Local coordinating organizations: The act directs the department to solicit applications from local public entities and nonprofit organizations to serve as local coordinating organizations (LCOs) in communities throughout the state. The department must review the applications and, to the extent possible, select an LCO for every community in the state. If there is an area for which an LCO is not selected, the department will serve as the LCO until an organization is selected. An LCO is responsible for working with the families, program and service providers, and local governments in the community and with the department to increase access to, coordinate, and allocate funding for program and service providers in the community. The specified responsibilities of the LCO, include adoption of a community plan (plan), subject to approval by the department, to address specified issues, including:
- Assisting families in applying for programs and services;
- Recruiting and ensuring a mixed delivery system of public and private preschool program providers;
- Allocating funding among providers, based on parent choice, to maximize funding to meet community needs for programs and services;
- Supporting increased recruitment and retention of individuals in the early care and education workforce;
- Securing additional local resources and funding for programs and services; and
- Providing transparency concerning the amount of money available for and used to support programs and services.
The department shall enter into a coordinator agreement with each LCO that specifies the duties of the LCO in implementing the plan; other responsibilities the LCO must meet, including responsibilities concerning the preschool program; performance expectations that the LCO must meet; and the duties of the department to support and assist the LCO. The term of the initial coordinator agreement is 3 years and subsequent agreements must have 3- to 5-year terms. At the conclusion of a coordinator agreement, the department must solicit and review LCO applications for the community and may select the same or a new organization to serve as the LCO. The department has specified duties in working with LCOs, including annually reviewing each LCO's performance.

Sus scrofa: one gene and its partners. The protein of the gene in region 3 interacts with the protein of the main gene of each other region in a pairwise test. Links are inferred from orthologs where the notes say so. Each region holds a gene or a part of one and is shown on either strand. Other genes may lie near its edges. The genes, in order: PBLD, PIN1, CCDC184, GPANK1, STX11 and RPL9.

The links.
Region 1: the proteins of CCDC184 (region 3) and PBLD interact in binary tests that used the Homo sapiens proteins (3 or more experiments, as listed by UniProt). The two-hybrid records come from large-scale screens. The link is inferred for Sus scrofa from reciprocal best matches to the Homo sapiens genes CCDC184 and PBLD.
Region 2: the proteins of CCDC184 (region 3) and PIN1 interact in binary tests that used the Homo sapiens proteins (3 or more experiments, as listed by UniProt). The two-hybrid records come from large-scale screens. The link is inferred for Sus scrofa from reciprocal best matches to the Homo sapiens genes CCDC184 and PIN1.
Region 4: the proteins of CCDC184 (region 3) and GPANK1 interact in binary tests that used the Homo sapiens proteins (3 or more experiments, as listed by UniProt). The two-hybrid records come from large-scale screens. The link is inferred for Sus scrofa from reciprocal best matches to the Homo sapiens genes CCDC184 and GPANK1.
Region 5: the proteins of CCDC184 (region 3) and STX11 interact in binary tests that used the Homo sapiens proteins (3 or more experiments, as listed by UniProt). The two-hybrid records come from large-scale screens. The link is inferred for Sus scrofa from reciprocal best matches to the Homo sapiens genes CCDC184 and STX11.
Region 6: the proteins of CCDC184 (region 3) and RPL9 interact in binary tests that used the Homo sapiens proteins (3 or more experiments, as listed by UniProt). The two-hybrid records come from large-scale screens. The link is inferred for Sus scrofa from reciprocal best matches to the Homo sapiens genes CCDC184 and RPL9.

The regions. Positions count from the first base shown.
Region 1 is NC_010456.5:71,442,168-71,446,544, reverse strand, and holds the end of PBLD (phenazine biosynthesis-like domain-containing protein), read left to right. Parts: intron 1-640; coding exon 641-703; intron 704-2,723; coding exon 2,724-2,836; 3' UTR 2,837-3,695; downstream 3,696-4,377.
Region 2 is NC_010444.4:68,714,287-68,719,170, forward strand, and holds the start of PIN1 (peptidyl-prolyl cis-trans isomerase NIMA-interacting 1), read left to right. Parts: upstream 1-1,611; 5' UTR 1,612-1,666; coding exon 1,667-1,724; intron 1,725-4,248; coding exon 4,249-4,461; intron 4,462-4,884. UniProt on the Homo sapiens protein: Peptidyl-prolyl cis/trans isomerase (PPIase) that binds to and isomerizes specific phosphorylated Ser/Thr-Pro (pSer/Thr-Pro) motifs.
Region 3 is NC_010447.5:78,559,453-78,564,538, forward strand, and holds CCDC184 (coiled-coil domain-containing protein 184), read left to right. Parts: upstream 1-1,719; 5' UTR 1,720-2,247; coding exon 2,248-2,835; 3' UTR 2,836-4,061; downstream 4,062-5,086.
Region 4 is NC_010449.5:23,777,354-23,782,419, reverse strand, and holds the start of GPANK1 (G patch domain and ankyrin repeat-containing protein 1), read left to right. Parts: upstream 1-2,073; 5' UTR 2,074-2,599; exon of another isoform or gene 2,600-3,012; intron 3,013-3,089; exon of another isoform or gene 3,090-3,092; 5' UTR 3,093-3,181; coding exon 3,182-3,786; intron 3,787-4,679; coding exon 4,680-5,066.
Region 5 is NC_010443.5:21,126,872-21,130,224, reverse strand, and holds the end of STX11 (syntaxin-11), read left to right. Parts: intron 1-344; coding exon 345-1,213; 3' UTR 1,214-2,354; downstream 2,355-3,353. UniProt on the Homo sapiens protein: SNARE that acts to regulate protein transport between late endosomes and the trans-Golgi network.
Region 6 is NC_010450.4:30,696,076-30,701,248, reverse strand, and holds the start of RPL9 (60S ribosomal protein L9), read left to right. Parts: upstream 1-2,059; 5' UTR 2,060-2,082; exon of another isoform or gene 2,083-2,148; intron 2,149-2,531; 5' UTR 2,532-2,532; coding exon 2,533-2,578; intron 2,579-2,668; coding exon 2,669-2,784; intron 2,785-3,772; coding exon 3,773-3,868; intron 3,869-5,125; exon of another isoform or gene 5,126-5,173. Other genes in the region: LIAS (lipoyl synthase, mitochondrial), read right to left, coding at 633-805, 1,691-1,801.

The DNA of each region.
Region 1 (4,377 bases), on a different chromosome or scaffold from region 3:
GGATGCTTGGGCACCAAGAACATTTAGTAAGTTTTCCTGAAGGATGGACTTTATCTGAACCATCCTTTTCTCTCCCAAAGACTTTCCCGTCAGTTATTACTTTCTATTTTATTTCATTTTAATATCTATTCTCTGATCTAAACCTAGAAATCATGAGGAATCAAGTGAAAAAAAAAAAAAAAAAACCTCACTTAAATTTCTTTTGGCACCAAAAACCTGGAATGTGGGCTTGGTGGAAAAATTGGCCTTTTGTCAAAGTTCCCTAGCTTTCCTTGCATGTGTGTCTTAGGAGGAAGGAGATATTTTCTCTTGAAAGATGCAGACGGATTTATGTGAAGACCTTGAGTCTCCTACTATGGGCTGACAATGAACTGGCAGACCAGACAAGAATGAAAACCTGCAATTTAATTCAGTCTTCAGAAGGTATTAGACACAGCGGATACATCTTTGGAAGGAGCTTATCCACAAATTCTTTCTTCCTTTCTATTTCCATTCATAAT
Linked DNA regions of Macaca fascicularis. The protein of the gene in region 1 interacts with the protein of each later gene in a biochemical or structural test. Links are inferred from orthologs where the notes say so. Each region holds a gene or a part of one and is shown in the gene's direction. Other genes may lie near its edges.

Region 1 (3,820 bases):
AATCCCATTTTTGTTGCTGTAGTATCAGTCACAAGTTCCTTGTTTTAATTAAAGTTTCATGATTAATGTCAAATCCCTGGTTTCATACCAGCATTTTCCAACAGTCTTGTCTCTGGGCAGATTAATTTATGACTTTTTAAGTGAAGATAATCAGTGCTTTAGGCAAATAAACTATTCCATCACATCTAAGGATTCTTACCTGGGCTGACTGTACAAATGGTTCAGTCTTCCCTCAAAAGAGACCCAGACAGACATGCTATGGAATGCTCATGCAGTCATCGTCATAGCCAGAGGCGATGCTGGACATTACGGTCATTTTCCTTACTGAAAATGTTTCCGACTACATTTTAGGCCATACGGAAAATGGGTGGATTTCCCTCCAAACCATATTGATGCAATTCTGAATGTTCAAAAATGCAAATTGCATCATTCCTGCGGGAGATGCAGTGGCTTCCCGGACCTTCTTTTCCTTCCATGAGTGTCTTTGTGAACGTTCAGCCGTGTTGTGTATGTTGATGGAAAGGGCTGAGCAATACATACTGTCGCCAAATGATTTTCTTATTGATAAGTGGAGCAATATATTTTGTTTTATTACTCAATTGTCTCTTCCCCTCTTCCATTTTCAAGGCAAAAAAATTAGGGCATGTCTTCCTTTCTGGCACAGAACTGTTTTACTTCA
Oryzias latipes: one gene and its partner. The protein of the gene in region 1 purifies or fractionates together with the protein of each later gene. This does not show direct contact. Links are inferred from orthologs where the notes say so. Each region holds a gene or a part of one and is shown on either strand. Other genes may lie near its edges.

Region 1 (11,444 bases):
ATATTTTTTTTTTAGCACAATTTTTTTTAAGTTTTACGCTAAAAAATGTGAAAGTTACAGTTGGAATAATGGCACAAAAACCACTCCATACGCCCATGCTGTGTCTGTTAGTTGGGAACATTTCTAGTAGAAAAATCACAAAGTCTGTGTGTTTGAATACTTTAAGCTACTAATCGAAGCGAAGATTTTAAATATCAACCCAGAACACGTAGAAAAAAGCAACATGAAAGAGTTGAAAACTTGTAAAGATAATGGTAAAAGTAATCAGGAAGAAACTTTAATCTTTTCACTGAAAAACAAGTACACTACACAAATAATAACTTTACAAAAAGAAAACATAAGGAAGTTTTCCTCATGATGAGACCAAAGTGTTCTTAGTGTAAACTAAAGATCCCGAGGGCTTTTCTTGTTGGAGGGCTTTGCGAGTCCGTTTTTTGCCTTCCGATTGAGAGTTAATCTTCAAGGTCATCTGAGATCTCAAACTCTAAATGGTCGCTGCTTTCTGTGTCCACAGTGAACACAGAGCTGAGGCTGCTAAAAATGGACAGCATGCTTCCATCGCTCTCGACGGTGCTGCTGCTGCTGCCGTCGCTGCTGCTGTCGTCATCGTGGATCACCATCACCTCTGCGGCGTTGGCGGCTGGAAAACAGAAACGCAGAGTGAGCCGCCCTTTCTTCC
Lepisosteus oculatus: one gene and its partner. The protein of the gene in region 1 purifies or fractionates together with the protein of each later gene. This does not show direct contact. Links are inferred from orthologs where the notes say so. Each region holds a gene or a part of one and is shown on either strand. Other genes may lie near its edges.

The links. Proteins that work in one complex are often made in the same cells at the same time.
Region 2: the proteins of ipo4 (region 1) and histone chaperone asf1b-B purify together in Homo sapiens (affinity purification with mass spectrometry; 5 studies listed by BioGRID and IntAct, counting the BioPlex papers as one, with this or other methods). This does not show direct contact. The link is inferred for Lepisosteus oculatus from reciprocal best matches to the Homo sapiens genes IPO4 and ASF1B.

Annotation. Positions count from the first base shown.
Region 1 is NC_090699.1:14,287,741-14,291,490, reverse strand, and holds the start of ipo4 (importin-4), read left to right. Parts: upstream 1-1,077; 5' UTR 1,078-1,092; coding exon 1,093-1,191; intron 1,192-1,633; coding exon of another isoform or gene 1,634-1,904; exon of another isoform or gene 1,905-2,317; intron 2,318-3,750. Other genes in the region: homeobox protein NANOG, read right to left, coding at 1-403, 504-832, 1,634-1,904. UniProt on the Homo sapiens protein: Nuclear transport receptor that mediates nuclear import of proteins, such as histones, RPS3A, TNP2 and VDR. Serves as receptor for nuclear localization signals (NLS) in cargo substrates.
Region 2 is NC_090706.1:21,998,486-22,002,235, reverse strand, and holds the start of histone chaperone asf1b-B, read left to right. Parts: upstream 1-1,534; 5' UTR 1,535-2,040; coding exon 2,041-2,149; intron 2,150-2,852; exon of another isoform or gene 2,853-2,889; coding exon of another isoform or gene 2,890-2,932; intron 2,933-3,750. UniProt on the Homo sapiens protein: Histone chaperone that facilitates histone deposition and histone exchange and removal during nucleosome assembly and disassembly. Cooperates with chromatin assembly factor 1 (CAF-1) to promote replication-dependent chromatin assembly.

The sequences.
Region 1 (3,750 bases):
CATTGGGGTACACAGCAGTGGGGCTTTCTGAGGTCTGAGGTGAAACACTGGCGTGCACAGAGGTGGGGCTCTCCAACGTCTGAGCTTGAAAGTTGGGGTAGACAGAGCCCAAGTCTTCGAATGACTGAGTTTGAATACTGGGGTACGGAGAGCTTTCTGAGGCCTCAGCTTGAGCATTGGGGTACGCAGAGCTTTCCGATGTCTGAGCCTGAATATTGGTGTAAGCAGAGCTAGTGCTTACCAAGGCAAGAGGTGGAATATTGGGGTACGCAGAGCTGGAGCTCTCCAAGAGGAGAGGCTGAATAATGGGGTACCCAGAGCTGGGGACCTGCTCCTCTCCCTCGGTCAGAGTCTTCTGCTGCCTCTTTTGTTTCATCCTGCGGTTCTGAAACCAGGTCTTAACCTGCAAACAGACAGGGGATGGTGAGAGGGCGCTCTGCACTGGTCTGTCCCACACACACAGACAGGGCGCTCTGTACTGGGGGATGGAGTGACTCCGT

Transfer of department of human services programs: Effective July 1, 2022, the act transfers the authority for the following programs and functions from the department of human services to the department. The programs are relocated without substantive change, except as noted:
- Early childhood councils;
- Family resource centers;
- The child abuse prevention trust fund;
- The child care services and substance use disorder treatment pilot program;
- Early intervention services for infants and toddlers;
- The Colorado nurse home visitor program;
- Social-emotional learning programs grant program. The act codifies the social-emotional learning programs grant program, currently operated by the department of human services as the incredible years program, to provide grants to operate programs for teachers and parents and directly for young children. The department shall administer the grant program in collaboration with an implementation partner that the department selects. The act specifies the duties of the implementation partner, the grant application requirements, and the program and curriculum requirements a grantee must meet.
- The early childhood mental health consultation program;
- Emergency relief grant programs;
- Family-strengthening home visiting programs. Before passage of the act, the department of human services operated family-strengthening home visiting programs under its broad authority for child welfare services. The act creates specific authority for the department to operate these programs, specifying minimum requirements that the programs must meet to receive grant funding and requirements for the department to select and work with implementation partners.